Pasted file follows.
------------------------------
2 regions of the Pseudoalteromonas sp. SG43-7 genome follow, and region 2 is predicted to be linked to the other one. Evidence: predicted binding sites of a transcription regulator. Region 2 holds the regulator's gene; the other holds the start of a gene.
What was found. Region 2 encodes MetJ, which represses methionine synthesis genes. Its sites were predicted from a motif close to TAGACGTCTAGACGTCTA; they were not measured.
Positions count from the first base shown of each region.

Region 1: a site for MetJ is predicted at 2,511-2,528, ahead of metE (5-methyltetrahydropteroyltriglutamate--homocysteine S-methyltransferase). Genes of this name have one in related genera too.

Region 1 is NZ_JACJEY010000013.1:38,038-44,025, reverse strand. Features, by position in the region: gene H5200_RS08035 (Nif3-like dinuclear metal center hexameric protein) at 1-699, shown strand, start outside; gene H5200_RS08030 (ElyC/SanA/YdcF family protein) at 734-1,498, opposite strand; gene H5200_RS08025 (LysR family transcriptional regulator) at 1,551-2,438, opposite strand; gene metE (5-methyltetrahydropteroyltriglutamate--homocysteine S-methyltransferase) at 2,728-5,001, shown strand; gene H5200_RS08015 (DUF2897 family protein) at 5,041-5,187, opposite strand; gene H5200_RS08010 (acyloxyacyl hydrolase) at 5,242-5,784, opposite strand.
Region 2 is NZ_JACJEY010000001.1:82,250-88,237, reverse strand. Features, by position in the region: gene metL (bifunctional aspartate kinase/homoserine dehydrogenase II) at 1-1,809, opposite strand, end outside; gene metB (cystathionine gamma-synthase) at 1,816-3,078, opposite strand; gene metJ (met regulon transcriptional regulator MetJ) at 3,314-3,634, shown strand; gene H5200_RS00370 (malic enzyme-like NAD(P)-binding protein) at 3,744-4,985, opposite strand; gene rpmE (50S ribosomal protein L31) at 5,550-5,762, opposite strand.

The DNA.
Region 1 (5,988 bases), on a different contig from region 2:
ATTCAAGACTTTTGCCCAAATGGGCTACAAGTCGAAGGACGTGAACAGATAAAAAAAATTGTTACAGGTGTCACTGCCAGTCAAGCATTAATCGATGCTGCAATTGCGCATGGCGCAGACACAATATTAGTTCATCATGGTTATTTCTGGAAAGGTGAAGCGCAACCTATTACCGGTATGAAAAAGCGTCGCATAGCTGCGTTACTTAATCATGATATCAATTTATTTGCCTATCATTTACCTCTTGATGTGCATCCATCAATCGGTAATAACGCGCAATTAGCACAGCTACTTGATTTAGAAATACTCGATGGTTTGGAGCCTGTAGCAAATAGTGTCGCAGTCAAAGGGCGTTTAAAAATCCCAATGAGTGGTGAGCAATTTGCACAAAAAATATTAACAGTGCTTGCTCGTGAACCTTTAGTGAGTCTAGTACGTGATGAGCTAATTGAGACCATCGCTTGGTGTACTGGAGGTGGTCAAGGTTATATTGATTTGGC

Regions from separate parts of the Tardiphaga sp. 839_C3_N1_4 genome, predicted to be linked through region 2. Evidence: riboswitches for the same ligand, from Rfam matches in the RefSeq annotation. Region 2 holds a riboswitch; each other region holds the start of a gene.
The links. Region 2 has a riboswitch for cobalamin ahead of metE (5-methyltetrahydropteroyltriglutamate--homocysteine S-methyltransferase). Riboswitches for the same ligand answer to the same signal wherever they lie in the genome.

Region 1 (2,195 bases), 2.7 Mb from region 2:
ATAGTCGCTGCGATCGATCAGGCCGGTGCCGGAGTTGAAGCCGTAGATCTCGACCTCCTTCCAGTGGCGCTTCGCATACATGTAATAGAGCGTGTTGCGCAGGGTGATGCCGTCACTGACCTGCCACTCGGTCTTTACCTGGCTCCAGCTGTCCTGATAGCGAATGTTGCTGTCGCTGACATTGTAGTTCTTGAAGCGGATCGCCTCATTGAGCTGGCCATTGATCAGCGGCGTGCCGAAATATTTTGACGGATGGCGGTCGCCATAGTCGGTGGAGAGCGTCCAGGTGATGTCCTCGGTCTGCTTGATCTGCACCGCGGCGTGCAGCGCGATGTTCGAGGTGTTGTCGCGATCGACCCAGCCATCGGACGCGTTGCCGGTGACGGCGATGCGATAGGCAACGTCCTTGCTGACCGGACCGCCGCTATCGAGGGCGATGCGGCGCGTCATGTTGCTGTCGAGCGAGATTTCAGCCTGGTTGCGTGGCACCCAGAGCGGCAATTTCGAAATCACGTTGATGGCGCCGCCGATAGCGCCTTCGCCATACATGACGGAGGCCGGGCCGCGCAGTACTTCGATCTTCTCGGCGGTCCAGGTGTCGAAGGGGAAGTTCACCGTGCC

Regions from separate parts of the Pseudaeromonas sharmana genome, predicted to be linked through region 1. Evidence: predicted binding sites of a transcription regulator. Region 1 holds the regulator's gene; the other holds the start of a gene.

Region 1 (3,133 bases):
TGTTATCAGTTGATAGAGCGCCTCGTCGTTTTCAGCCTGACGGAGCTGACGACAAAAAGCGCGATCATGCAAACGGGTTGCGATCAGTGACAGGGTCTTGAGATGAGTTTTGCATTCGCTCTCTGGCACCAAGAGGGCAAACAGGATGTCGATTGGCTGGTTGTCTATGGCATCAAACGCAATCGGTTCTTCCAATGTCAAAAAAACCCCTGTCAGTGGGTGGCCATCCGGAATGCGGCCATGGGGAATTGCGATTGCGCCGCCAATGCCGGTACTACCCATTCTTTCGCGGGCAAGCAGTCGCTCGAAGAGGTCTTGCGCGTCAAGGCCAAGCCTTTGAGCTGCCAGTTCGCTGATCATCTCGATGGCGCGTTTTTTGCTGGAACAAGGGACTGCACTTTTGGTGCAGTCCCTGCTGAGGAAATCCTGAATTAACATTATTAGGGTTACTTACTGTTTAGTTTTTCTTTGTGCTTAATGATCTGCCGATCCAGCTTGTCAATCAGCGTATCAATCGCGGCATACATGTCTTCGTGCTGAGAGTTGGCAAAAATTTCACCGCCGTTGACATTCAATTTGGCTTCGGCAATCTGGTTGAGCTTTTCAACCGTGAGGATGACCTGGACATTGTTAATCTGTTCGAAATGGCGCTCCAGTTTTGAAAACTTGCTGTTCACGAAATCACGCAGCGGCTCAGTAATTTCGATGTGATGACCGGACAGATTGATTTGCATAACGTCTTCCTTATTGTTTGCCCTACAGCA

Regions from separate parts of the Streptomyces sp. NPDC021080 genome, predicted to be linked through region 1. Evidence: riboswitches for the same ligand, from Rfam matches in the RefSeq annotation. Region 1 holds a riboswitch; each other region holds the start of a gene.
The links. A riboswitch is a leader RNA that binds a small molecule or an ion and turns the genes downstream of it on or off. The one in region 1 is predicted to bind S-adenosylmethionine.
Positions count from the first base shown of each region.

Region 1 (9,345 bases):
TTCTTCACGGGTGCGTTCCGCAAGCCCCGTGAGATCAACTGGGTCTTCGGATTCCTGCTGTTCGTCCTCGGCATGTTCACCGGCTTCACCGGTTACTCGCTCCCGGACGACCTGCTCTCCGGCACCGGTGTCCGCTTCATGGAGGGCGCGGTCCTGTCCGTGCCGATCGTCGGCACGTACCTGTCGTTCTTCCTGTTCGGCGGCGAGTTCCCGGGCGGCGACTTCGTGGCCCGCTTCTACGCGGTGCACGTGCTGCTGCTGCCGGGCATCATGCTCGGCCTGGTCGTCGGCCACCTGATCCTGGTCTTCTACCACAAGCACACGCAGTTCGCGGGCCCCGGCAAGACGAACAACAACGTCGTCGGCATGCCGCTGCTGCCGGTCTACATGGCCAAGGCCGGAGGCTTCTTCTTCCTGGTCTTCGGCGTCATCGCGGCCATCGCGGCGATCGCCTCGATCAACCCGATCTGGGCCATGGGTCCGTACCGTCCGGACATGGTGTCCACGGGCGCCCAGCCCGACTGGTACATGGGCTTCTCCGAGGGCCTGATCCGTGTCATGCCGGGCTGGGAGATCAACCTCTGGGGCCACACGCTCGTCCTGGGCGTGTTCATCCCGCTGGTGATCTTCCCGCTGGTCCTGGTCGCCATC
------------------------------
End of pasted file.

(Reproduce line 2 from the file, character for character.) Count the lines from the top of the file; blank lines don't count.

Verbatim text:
What was found. Region 2 encodes MetJ, which represses methionine synthesis genes. Its sites were predicted from a motif close to TAGACGTCTAGACGTCTA; they were not measured.